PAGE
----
Cabinet 2: Railways In the Beginning
H. C. Knight, The Rocket. The Story of the Stephensons, Father and Son. London: T. Nelson, 1882.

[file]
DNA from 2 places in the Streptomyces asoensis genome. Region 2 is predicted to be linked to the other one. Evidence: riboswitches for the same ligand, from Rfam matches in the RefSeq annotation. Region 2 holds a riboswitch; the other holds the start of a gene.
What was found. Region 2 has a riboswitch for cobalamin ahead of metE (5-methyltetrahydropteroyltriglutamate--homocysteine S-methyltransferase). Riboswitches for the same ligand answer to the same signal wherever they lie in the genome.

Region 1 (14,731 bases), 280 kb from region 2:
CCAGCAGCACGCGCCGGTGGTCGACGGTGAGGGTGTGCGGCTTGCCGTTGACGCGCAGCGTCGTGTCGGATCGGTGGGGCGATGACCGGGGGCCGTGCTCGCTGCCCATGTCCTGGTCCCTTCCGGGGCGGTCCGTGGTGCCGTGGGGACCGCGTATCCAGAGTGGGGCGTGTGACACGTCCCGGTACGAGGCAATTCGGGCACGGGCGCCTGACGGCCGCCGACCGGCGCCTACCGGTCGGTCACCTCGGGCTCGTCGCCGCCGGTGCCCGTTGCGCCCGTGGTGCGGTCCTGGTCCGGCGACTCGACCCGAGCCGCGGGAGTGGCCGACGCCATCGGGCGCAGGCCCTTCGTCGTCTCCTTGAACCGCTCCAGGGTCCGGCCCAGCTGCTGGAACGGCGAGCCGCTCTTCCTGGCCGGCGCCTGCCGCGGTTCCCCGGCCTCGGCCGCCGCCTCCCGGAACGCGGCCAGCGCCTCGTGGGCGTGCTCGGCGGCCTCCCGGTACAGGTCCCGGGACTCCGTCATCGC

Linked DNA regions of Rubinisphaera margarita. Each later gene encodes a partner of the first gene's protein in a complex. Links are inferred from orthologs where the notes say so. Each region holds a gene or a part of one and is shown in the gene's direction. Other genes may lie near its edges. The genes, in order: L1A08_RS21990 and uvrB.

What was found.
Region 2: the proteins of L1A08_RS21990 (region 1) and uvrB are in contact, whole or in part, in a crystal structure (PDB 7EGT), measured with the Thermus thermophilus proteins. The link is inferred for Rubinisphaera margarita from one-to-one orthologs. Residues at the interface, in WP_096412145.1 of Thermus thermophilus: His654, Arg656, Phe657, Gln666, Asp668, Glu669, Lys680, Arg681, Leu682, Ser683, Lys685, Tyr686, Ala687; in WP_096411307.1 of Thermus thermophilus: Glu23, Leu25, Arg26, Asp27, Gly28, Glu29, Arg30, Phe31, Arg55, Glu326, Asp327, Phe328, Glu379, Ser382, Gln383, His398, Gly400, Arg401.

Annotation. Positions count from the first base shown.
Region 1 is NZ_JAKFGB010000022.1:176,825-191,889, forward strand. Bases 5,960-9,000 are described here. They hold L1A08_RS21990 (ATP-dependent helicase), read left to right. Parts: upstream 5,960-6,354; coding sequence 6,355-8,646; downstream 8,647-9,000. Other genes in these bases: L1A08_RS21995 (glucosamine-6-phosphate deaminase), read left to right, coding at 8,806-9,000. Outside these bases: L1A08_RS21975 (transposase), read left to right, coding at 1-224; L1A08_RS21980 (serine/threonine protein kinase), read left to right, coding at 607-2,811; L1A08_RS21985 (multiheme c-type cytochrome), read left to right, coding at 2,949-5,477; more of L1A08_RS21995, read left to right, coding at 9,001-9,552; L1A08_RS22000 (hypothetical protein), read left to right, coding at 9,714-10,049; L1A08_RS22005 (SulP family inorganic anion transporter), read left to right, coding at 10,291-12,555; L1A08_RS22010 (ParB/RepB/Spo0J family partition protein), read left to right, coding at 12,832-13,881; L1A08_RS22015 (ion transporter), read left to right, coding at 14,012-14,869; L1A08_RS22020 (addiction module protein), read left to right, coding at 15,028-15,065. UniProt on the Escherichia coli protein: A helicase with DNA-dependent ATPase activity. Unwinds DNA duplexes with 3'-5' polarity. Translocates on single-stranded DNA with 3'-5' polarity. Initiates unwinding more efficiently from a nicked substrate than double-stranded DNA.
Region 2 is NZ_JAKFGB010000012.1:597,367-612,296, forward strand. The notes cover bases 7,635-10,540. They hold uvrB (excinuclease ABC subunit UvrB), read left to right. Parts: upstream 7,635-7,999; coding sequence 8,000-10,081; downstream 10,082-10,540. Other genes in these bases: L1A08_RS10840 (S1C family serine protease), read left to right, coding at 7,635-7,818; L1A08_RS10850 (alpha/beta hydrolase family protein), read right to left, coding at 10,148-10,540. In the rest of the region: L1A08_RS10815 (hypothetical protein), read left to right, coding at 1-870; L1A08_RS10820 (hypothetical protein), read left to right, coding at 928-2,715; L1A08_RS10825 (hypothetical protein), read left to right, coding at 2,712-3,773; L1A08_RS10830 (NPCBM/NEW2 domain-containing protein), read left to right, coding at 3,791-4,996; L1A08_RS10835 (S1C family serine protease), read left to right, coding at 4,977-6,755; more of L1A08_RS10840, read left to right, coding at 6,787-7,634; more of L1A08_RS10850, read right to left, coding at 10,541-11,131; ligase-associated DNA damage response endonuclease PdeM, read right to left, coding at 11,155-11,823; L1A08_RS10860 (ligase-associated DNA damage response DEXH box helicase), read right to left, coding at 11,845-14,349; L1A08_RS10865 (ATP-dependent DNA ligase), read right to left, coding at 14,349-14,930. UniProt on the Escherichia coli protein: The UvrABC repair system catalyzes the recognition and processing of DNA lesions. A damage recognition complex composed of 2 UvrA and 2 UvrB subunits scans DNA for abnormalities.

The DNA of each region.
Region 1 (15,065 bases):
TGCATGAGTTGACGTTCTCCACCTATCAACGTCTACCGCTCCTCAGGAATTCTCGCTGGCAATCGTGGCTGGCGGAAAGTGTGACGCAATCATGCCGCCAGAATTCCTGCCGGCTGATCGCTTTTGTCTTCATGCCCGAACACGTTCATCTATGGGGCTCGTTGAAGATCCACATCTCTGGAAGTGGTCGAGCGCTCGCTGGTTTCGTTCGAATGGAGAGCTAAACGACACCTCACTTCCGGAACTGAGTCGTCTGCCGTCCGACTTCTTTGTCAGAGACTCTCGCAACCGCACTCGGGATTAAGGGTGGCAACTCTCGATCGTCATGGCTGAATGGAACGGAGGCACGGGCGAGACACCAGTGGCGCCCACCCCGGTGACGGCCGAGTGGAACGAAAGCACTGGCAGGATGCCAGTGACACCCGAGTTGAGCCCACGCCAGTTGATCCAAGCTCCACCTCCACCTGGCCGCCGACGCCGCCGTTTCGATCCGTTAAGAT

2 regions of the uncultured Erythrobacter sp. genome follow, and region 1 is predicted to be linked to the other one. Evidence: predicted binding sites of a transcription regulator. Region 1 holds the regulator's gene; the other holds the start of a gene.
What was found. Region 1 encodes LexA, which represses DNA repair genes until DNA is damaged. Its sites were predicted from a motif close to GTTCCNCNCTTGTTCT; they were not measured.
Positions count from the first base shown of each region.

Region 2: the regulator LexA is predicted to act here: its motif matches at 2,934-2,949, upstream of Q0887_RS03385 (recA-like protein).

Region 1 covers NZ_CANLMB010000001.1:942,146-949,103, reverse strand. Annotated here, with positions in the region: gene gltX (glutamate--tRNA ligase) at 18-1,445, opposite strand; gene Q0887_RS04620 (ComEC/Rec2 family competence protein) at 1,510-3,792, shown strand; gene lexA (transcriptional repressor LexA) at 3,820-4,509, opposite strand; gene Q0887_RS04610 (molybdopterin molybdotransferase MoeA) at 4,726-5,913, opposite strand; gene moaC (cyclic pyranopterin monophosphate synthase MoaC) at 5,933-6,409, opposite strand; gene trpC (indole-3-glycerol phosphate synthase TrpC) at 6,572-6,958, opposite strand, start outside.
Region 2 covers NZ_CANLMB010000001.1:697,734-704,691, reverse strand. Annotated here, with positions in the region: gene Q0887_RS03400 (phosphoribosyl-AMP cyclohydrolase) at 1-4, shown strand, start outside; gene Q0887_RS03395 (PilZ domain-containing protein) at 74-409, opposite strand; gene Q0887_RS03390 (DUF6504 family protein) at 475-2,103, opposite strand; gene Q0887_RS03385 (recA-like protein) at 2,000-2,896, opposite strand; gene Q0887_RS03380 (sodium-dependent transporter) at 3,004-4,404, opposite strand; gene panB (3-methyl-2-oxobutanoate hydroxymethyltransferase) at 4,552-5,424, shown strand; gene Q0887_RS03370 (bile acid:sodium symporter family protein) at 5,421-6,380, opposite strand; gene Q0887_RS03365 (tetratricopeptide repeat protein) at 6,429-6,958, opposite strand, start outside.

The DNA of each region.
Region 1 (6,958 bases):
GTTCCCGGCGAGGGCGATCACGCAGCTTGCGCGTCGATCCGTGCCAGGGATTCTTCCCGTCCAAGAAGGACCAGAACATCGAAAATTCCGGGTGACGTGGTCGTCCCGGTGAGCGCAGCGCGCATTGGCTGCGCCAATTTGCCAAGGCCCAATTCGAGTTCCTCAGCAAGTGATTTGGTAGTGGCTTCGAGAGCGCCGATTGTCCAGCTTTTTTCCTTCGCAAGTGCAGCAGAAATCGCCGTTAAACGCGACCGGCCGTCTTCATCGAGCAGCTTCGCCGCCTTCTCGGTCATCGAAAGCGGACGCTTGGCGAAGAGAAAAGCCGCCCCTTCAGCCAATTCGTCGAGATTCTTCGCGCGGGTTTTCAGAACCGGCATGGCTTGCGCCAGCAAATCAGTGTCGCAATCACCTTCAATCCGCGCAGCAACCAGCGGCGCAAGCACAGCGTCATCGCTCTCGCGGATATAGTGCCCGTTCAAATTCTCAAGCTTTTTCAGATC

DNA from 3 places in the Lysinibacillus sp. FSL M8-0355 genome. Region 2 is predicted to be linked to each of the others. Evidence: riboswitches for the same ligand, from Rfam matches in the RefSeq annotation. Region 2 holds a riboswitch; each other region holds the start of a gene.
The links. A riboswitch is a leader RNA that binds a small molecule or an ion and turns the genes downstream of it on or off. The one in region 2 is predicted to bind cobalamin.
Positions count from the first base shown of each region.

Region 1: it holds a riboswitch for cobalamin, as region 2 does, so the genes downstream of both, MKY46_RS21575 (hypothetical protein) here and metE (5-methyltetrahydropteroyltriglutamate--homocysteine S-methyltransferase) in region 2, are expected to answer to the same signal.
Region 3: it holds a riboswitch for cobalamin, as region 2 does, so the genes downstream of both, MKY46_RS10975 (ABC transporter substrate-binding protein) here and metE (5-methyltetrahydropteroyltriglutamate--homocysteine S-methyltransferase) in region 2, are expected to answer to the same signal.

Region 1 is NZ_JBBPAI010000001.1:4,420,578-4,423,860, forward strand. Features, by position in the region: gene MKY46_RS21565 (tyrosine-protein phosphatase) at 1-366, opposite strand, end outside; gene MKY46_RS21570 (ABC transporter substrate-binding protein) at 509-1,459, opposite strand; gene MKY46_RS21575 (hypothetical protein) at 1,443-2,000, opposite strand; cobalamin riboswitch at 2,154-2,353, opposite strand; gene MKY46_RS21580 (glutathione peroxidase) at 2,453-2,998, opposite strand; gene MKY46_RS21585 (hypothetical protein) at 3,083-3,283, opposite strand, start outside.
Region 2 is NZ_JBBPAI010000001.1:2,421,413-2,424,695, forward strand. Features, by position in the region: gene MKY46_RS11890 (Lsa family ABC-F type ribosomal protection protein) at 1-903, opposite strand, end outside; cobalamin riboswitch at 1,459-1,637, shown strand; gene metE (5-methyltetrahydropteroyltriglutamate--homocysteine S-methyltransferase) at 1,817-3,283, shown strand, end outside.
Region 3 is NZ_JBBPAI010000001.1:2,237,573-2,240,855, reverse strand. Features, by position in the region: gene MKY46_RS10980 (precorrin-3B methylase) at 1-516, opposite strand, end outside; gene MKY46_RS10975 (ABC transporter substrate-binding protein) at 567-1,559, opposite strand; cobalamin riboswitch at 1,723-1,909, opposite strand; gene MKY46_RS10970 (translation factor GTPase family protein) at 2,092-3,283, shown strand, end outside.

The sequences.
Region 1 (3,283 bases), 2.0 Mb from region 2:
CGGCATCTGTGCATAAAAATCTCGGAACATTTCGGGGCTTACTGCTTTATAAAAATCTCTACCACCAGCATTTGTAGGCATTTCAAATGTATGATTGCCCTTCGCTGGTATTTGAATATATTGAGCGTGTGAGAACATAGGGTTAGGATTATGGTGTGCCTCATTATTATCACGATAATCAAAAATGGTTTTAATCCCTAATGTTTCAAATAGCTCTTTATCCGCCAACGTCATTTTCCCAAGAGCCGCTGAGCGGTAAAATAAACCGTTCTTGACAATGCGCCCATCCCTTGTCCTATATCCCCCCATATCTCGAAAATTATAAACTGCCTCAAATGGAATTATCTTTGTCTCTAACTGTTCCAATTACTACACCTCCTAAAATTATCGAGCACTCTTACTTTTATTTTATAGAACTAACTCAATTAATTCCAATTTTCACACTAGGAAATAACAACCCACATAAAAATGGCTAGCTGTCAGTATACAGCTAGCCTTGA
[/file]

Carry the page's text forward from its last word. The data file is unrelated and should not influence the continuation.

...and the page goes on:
Although George Stephenson (1781-1848) and his Rocket are perhaps better known in railroad history, there were earlier pioneers in the field who also achieved: William Jessop (designed the first iron rails for use with flanged wheels); Richard Trevithick (his Catch-Me-Who-Can on a circular track in Bloomsbury); and Matthew Murray (the first rack locomotive). In 1814, Stephenson designed his Blücher, using single-flanged wheels, and in September 1825, he was successful in running his Locomotion No. 1. His Rocket combined a steam blast-pipe and a tubular boiler, which formed the basic make-up of the modern steam locomotive. It travelled at an average of 12 miles per hour while hauling 13 tons. After riding it in 1829, Thomas Creevy wrote: It is really flying, and it is impossible to divest yourself of the notion of instant death to all upon the least accident happening.